Since early March, the US Federal Reserve (Fed) has lowered its policy rates to near zero and announced several measures to inject liquidity into the financial markets. However, USD liquidity has remained tight, and USD interest rates, as well as those of the HKD’s, have trended upwards rather than downwards. One may wonder why.
In the past few weeks, the coronavirus has been spreading rapidly in the US and many European countries. This has brought a lot of economic activities to a stop and caused a sharp correction in financial markets. Investors’ risk-off sentiment has notably heightened and they have turned away from equity and many other asset markets. USD cash has become the risk-free asset of choice. Besides, many financial intermediaries also tend to hold more USD cash to meet possible withdrawal requests from clients, replenish the margin for their own investments, or simply for contingency purpose. Such an increase in demand for USD has tightened USD liquidity and lifted the USD funding cost in the interbank market, notwithstanding the Fed’s lower policy rates.
The strain in USD liquidity has also been a hot topic in the HKMA’s on-going dialogues with other central banks and financial institutions over the past few days. Major central banks including the Fed have already jointly rolled out several easing measures. But I think more time is needed for the effect of the lowered policy rates and other easing measures to be fully transmitted to the markets, and by then the situation should gradually improve.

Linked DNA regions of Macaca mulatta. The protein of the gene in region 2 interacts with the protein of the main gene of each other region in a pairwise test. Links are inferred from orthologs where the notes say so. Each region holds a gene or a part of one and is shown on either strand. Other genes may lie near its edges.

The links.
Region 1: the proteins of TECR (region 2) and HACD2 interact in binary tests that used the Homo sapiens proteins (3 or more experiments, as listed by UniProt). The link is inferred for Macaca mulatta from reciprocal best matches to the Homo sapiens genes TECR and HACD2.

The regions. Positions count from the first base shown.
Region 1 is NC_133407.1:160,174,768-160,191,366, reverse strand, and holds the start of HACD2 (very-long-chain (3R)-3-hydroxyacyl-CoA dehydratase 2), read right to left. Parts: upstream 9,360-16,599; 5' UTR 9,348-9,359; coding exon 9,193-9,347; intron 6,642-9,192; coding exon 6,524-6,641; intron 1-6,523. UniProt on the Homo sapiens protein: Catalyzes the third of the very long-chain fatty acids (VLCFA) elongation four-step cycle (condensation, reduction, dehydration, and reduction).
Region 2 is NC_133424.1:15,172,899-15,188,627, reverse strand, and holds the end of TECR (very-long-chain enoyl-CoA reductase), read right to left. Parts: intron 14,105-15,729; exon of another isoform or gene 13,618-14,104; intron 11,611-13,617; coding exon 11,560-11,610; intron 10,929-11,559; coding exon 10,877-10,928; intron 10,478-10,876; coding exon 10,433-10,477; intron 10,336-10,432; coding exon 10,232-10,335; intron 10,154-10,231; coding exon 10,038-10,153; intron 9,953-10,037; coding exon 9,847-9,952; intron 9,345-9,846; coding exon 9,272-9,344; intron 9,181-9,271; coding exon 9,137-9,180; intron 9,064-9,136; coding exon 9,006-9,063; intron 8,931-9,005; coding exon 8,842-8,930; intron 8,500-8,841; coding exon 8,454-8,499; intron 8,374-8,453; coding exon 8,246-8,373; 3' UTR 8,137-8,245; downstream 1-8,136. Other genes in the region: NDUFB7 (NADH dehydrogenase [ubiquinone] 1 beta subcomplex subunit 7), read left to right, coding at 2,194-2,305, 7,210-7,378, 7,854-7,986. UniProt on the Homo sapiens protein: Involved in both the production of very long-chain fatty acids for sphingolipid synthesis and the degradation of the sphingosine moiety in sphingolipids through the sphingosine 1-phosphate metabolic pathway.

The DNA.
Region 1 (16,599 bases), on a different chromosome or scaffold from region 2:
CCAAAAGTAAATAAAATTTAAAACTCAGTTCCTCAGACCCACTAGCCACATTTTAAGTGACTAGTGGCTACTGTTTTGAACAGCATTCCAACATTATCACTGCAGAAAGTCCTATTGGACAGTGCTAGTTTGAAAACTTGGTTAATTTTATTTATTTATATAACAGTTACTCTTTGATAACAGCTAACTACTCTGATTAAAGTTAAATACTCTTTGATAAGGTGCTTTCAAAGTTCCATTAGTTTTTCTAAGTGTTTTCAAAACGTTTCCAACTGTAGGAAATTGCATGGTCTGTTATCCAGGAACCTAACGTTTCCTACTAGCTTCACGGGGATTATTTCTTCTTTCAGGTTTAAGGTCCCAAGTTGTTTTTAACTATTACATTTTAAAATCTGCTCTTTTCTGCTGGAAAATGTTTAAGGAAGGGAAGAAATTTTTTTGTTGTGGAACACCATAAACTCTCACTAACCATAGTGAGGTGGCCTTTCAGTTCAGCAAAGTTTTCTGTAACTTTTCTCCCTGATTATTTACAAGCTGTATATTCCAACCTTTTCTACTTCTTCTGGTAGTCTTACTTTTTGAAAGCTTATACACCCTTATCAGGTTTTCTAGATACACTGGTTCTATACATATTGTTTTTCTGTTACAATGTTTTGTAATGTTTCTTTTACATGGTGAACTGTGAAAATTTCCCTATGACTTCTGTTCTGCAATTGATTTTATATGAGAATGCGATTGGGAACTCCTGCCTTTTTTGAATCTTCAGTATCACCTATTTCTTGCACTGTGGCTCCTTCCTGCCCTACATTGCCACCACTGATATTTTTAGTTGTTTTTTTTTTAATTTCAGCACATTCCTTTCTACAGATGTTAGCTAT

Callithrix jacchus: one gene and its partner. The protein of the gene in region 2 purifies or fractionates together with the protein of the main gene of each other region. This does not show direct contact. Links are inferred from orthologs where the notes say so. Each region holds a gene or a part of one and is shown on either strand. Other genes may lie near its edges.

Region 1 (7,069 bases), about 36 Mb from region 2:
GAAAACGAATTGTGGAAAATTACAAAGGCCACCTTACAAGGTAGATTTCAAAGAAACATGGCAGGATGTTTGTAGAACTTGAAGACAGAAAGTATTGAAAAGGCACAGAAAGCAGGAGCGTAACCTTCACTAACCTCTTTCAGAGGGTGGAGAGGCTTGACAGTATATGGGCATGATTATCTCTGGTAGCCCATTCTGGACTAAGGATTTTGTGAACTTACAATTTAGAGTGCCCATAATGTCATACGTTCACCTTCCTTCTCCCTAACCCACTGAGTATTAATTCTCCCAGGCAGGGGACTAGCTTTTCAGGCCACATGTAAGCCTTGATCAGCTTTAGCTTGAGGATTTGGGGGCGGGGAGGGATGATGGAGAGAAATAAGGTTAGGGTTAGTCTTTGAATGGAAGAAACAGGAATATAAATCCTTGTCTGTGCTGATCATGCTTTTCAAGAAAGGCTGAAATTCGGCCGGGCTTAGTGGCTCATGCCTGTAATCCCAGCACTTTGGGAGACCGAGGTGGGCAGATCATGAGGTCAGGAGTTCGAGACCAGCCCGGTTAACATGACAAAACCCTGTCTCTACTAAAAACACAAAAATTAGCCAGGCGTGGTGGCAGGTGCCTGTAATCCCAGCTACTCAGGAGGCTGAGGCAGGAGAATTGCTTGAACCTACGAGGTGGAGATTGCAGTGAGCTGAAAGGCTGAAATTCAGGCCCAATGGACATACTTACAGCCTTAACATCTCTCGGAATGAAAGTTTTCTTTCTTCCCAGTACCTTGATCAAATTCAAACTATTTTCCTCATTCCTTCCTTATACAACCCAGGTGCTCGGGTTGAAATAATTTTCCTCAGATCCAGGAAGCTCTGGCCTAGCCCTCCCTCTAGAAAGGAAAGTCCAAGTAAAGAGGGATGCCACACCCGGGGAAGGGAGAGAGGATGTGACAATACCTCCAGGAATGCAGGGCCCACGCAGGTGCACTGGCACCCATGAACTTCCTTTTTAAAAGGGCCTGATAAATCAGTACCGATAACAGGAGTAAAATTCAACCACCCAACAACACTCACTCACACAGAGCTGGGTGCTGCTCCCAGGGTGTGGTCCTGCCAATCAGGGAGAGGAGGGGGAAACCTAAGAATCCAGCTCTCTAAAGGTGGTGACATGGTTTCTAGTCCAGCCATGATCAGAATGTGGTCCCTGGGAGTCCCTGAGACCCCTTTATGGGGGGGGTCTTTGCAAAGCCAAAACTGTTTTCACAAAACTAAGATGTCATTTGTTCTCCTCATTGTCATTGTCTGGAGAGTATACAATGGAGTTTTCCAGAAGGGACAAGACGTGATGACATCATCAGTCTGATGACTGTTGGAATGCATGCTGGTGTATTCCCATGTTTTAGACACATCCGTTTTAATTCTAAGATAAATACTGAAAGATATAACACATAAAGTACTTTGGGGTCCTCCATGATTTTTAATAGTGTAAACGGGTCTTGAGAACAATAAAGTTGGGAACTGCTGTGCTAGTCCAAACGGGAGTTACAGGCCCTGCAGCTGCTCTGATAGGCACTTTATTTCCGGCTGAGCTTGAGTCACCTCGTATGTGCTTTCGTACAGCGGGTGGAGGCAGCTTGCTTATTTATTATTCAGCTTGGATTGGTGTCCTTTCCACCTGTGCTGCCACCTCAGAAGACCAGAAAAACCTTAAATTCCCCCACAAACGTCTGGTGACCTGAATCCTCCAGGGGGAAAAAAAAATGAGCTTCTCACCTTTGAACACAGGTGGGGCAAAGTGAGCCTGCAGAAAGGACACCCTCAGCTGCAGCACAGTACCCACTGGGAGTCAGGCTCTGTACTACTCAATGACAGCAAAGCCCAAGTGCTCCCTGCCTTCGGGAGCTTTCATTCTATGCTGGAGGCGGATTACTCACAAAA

Under the Linked Exchange Rate System, HKD interbank interest rates will be influenced by their USD counterparts. Therefore, the rising USD interbank interest rates have led to the relatively firm HKD interbank interest rates in the past few days. The HKD interbank interest rates are also driven by the demand for and supply of HKD funding, and the recent IPO activities and quarter-end effect have all increased such demand. Overall speaking, the HKD money market continues to operate smoothly, and interbank borrowing and lending activities remain normal. Take the 1-month interbank rate as an example, the current level of 1-2% is not too high. Meanwhile, the overnight rate stays at around 1% level, and usually softens in the afternoon when banks have a better grasp of the settlement and payment needs of the day.
Our banking system has ample capital and liquidity buffers. Banks also hold some HK$1 trillion of Exchange Fund Bills and Notes, which provide further strong liquidity backstop for the banking system. The HKMA’s liquidity facilities would also be able to support our banks as and when needed. We will continue to closely monitor the markets, and maintain Hong Kong’s currency stability in accordance with the Linked Exchange Rate System.
Deputy Chief Executive
Hong Kong Monetary Authority
19 March 2020